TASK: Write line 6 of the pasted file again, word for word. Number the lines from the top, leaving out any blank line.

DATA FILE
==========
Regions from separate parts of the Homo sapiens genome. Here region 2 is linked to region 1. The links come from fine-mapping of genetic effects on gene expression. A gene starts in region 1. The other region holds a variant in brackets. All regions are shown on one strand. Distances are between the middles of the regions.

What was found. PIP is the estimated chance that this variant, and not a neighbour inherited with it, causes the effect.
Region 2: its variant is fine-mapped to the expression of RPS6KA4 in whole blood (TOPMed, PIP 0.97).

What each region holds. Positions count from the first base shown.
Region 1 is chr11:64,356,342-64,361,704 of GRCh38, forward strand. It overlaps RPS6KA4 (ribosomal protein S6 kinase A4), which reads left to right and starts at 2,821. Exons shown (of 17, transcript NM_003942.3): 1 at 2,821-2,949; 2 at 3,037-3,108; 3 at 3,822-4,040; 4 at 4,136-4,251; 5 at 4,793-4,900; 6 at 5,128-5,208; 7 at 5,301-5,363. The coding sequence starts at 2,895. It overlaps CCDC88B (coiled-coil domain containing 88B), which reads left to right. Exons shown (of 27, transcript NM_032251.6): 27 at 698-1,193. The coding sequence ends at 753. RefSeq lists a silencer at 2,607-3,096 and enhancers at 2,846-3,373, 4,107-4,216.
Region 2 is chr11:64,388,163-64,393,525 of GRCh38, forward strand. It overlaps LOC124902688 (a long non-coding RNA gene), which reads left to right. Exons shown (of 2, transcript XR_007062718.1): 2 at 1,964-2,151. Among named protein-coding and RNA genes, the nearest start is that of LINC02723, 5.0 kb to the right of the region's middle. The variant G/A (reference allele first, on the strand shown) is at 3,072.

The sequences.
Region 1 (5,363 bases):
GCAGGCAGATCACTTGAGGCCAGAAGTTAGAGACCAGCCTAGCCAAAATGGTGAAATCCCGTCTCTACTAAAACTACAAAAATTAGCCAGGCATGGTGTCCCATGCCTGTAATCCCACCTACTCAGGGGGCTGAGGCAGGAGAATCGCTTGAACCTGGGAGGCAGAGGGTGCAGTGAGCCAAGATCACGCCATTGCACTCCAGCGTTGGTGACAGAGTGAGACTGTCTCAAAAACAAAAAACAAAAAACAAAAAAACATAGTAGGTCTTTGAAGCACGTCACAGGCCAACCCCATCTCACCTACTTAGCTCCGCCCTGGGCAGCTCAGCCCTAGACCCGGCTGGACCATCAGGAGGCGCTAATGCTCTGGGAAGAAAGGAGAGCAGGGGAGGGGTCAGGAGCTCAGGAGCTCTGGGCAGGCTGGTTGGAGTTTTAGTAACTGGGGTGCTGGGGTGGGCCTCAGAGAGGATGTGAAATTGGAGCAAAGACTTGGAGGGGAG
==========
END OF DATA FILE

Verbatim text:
Region 2 is chr11:64,388,163-64,393,525 of GRCh38, forward strand. It overlaps LOC124902688 (a long non-coding RNA gene), which reads left to right. Exons shown (of 2, transcript XR_007062718.1): 2 at 1,964-2,151. Among named protein-coding and RNA genes, the nearest start is that of LINC02723, 5.0 kb to the right of the region's middle. The variant G/A (reference allele first, on the strand shown) is at 3,072.